Mark Chenoweth has noted that in the hymns of the Sunday of Last Judgment, what is almost exclusively translated as “eternal” is the word aionios, which, as Ilaria Ramelli and David Konstan have documented, has a potentially more ambiguous meaning than the word aei (or aeidios) might. While aionios can mean eternal, it can also mean a long time, or an age. In a comment on his article on Maximus the Confessor, Chenoweth observes that in the Sunday of Last Judgment, “everything translated as ‘eternal,’ or ‘everlasting,’ comes from a variation of Aionios. The closest we get to ‘absolutely eternal’ (aeidios) is aei, which seemed to be used in reference to God’s eternal will, not hell.” Even supposing aionios can mean eternal, however, the Pentecostal kneeling prayers make it more difficult to interpret the word as unequivocally endless. There, the very bars of hell are described as aionios even as Christ destroys them. Not even eternal bonds can prevent Christ’s descent, for we read that Christ “didst descend into Hell and break down its eternal (aionios) bars, showing forth the way up to those who sat in the lower world.” What may seem eternal is not so, and the eternal bars are broken and breached by Christ’s descent into hell and God’s liberation of those held captive. As Chenoweth pointed out in an email, “this would simply mean hell’s ‘eternity’ cannot overpower God’s ‘eternity’.” In a comment below, he writes “the aionios (eternity, if you want) of hell itself is said to ‘annihilated’.”
Furthermore, the kneeling prayers explicitly call on the faithful to offer petitions for those bound in hell, because even if they themselves refuse to offer supplication to God, we can ask on their behalf, for they might yet be drawn out of their darkness. “For the dead praise Thee not, neither do those in Hell dare to offer Thee confession, but we, the living, bless Thee, and supplicate Thee, and offer them propitiatory prayers and sacrifices for their souls.” After all, God, “on this all perfect and saving feast, dost deign to receive oblations and supplications for those bound in Hell, and grantest unto us the great hope that respite and comfort will be sent down from Thee to the departed from the grief that binds them.”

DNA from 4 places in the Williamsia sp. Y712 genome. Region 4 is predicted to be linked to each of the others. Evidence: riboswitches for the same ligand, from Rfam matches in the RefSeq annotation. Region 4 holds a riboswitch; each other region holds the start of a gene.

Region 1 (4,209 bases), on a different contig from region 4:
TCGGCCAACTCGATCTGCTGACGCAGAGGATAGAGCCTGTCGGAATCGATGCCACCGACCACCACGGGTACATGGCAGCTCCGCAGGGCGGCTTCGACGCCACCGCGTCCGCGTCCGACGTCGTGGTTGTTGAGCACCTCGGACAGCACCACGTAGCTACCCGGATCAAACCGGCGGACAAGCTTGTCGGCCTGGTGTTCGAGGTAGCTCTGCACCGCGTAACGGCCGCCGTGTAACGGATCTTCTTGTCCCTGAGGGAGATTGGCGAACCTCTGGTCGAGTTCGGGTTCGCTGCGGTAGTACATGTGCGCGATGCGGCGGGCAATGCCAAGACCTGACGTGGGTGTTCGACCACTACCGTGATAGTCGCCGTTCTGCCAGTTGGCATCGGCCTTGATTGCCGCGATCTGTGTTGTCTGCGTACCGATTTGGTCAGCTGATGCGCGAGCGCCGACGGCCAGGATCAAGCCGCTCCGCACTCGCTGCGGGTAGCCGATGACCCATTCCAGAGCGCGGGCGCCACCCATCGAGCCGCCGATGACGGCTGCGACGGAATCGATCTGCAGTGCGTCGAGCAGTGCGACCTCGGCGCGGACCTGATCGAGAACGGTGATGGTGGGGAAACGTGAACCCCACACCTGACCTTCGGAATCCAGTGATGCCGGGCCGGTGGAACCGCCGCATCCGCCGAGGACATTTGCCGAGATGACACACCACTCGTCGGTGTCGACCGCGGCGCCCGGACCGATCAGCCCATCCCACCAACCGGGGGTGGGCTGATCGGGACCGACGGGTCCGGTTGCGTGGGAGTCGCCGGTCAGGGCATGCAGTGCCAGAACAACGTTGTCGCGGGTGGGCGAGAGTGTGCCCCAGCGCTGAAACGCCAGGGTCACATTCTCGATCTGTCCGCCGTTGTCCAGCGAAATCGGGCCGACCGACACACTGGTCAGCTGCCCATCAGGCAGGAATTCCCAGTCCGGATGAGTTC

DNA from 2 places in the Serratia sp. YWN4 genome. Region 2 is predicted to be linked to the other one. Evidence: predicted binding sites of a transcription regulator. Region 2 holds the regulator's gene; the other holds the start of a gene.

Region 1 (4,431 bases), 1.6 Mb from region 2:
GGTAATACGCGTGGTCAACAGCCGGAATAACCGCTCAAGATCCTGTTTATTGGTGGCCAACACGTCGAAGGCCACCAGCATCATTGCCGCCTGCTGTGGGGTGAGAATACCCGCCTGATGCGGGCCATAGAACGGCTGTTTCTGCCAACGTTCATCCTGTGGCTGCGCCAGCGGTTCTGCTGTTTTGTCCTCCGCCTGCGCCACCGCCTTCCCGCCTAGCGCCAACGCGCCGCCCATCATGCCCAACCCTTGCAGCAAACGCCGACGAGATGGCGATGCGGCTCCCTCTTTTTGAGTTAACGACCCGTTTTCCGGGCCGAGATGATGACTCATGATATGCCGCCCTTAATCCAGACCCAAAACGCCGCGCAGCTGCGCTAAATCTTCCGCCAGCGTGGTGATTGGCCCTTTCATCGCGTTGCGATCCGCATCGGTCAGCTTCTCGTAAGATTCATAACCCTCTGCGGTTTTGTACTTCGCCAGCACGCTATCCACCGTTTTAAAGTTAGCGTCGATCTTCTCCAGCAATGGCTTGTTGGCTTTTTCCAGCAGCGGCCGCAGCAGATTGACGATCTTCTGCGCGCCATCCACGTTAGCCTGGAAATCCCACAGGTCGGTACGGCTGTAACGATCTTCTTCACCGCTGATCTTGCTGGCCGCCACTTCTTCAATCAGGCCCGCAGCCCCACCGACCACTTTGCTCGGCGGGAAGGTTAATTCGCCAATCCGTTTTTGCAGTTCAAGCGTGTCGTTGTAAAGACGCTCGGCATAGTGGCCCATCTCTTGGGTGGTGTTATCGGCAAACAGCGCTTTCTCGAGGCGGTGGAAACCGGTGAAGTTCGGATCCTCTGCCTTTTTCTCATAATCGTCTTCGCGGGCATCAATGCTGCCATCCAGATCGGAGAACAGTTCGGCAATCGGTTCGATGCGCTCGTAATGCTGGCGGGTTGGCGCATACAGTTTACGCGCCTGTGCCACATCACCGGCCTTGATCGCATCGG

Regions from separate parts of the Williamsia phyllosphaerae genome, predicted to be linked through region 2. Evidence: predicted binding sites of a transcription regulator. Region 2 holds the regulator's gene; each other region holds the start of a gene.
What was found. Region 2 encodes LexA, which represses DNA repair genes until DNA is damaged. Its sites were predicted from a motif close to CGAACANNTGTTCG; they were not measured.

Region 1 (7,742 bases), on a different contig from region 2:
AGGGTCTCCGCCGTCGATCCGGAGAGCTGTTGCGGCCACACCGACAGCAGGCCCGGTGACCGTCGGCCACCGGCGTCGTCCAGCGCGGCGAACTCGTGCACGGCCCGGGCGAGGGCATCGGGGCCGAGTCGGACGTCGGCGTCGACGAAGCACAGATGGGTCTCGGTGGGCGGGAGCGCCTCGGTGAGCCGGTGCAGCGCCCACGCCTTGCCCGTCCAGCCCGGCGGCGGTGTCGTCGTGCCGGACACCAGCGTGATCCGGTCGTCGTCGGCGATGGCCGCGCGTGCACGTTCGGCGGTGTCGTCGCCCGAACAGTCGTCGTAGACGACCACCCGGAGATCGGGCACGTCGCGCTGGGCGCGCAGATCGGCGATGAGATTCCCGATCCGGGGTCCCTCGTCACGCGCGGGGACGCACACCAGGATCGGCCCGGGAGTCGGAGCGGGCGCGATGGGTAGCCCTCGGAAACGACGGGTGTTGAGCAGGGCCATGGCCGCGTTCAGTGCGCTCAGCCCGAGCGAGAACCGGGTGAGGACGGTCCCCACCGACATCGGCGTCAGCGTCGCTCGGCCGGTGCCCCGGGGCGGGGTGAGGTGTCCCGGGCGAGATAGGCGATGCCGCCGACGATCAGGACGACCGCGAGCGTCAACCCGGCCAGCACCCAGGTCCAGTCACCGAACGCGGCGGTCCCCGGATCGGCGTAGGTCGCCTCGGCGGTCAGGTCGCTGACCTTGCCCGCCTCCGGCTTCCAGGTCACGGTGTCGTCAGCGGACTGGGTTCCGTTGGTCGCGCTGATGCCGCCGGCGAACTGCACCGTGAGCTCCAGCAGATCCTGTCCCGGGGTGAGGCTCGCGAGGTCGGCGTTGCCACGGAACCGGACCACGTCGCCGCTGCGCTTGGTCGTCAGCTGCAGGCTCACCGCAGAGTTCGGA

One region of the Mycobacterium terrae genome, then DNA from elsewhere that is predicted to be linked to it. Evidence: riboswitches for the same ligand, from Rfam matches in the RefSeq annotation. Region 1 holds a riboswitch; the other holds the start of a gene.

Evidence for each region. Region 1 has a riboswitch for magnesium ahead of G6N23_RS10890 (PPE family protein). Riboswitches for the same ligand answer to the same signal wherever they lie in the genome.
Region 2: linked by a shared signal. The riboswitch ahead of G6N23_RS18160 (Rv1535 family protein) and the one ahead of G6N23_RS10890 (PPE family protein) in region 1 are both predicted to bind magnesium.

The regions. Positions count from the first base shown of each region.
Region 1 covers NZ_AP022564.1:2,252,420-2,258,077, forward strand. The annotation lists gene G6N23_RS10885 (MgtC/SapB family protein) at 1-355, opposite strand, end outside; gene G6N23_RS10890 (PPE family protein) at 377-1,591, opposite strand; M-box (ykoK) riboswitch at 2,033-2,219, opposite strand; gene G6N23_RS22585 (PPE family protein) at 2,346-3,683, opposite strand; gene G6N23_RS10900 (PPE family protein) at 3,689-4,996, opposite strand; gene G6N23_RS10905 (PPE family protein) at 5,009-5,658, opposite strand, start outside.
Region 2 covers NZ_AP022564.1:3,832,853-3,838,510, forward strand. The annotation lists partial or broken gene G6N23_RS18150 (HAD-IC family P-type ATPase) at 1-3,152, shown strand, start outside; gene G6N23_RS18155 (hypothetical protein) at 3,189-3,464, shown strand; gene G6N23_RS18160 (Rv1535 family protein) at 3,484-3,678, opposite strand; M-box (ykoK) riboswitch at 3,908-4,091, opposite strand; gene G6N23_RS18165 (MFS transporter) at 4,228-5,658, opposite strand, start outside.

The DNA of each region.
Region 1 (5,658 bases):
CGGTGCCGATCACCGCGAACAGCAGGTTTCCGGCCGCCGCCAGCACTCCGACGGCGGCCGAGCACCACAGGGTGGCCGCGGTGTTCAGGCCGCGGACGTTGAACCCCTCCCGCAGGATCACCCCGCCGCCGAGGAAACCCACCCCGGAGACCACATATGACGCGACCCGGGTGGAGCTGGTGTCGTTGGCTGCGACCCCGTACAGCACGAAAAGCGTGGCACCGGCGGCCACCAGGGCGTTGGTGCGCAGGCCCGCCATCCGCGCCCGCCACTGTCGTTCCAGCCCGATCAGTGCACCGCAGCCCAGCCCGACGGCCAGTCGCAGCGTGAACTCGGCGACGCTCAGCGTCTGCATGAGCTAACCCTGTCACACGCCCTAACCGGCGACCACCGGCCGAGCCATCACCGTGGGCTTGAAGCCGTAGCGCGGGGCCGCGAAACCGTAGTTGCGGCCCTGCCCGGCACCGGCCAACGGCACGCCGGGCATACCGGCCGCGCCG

Regarding the Last Judgment, however, one should note that in the structure of the liturgical year, the Sunday of Last Judgment comes before Easter, not after. And even in that service, the text is that of a soul repeatedly pleading to God for rescue. There is horror at the sight of eternal punishments and unquenchable fires and the endless darkness of hell (Hades and Gehenna). Yet even as Christ the Judge is witnessed, the plea resounds, “Righteous Judge and Savior, have mercy on me, and deliver me from the fire that threatens me, from the punishment that I deserve to suffer at the Judgement. Grant me remission through virtue and repentance before the end!” The wretchedness of the sinner and the burden of their sins is repeated frequently through the Sunday matins, but it is significant that the Divine Liturgy on the Sunday of Last Judgment ends with a shift in orientation.
The service ends with a reminder of what is to come and concludes with a meditation on the descent into hell and subsequent return to life. What will save those who are standing here awaiting judgment? The answer is clear: Easter. “For the Lamb of God will feed us on the radiant night of his resurrection. He is the victim offered for us,” the service concludes, “On the night when his mysteries shall be accomplished: the chains of darkness will be destroyed, and we shall enter into the light of his resurrection.” Even on the Sunday of Last Judgement, the orientation of the liturgy is to Easter and the granting of salvation through the death and resurrection of Christ.
The liturgical forefronting of Hades’s destruction also helps resolve lingering questions about universalism and history. I must admit, in a personal confession, that the most difficult thing to resolve about universalism and its truth or falsity is its historical defeat. For instance, I find David Bentley Hart’s argument convincing—logically, theologically, scripturally, and anthropologically—but I remain unnerved by the historical question. Hart mentioned how Augustine referred to a group of the “misericordes” (the merciful-hearted) as indication that there was at least a significant minority that held to the view. And Basil likewise, notes Hart, felt that a “large majority” of universalist Christians existed at the time, at least in the East.